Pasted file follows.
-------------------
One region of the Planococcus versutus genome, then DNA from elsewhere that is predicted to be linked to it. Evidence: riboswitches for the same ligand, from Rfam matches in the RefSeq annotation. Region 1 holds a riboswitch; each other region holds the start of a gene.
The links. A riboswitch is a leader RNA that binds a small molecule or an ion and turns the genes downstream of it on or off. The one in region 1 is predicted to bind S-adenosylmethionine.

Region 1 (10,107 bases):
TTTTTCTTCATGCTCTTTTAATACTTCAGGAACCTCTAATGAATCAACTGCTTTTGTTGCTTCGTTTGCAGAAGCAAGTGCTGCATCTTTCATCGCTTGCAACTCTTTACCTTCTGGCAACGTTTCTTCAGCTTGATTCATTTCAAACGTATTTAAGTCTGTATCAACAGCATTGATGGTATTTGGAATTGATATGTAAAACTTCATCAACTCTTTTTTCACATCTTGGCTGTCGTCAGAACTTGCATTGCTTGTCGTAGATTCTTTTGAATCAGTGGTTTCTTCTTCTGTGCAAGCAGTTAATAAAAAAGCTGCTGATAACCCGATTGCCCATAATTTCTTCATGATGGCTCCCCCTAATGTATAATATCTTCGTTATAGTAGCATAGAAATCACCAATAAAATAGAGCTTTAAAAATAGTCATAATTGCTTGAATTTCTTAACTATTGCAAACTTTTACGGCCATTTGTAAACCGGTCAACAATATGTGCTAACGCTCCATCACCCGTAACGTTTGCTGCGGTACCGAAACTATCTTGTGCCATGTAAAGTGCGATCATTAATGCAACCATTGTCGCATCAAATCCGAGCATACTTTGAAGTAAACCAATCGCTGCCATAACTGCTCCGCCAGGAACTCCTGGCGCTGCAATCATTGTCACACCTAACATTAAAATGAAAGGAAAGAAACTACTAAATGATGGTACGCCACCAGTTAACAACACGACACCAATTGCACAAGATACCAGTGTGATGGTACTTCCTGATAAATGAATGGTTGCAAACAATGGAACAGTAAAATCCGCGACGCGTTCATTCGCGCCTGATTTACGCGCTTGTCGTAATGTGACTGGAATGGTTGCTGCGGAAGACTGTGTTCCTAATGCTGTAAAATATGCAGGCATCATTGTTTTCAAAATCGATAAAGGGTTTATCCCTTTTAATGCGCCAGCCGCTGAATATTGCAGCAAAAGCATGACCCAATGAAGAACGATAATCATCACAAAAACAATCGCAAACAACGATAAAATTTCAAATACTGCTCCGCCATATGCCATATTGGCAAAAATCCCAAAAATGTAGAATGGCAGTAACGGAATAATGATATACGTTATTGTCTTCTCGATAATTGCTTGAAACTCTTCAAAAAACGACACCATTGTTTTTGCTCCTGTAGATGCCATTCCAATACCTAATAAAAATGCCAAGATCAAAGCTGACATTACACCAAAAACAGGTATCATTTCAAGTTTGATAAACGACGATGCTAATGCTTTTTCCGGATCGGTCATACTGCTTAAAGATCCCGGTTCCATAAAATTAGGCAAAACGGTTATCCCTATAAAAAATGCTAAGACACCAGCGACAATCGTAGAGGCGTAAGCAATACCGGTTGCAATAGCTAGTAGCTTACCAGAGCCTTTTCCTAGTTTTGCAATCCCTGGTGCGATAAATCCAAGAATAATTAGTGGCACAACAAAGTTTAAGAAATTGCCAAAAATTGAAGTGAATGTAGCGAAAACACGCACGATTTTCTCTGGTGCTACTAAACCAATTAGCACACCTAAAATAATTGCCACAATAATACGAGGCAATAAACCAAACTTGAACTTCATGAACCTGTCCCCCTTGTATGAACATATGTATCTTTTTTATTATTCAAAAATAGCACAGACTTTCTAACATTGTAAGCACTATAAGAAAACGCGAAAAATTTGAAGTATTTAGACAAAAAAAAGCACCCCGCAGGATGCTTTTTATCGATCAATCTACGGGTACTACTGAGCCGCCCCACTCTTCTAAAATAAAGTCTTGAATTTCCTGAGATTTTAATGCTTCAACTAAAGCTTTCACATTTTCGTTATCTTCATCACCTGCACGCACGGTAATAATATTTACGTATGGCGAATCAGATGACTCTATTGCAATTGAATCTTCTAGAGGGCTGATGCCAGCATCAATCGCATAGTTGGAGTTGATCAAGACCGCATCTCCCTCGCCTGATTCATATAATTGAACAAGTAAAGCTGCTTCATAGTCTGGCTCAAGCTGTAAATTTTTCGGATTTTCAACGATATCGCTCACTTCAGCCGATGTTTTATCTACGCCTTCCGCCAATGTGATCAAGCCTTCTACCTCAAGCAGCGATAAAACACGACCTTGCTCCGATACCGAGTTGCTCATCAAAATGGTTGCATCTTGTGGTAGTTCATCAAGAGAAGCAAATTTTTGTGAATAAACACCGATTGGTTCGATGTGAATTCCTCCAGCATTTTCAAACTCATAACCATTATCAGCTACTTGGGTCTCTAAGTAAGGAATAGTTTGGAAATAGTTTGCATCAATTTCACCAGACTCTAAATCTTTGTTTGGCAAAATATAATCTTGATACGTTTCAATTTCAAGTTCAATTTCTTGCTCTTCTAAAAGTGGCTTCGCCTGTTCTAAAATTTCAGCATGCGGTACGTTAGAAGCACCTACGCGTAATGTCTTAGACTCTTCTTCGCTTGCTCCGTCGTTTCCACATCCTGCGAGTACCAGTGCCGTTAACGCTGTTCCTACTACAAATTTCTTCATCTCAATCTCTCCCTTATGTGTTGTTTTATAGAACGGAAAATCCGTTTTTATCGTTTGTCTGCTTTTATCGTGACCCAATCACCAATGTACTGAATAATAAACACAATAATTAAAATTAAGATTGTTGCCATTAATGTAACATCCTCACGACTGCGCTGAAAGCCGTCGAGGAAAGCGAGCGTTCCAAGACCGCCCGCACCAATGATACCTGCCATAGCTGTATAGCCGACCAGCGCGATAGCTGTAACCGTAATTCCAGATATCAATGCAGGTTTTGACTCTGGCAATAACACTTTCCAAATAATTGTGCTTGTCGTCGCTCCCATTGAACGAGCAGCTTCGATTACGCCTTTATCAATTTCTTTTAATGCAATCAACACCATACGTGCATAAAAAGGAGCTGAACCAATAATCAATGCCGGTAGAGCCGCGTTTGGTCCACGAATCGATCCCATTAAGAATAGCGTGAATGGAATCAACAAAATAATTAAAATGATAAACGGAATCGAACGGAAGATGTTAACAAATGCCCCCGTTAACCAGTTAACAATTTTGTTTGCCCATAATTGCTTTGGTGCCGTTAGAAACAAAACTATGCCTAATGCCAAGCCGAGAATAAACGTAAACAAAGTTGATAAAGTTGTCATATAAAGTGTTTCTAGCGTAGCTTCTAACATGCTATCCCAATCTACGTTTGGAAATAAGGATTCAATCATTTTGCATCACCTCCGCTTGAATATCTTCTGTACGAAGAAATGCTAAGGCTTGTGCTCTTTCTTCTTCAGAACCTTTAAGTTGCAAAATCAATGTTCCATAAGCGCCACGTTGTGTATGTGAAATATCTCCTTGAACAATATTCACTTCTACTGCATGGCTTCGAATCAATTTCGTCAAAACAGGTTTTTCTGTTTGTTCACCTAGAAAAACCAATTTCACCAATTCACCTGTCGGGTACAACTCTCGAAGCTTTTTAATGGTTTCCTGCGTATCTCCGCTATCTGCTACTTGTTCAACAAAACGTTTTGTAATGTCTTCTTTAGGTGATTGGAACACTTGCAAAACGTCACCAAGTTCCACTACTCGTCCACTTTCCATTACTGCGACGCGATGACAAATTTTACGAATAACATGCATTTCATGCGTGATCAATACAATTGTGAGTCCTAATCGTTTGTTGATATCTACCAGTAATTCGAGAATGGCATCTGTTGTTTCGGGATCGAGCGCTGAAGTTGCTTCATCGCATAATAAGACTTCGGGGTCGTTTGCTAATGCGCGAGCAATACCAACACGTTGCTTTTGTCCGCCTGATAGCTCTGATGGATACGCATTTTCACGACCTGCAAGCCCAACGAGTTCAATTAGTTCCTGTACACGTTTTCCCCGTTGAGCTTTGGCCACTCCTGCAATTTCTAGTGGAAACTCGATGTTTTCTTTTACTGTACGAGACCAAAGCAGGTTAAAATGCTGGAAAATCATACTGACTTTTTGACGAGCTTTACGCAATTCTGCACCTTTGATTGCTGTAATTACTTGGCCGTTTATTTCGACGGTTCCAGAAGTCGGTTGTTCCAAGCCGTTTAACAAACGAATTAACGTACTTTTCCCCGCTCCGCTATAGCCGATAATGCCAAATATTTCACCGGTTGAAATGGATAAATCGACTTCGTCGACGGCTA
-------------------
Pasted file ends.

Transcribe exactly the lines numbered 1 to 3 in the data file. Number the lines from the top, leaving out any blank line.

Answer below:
One region of the Planococcus versutus genome, then DNA from elsewhere that is predicted to be linked to it. Evidence: riboswitches for the same ligand, from Rfam matches in the RefSeq annotation. Region 1 holds a riboswitch; each other region holds the start of a gene.
The links. A riboswitch is a leader RNA that binds a small molecule or an ion and turns the genes downstream of it on or off. The one in region 1 is predicted to bind S-adenosylmethionine.

Region 1 (10,107 bases):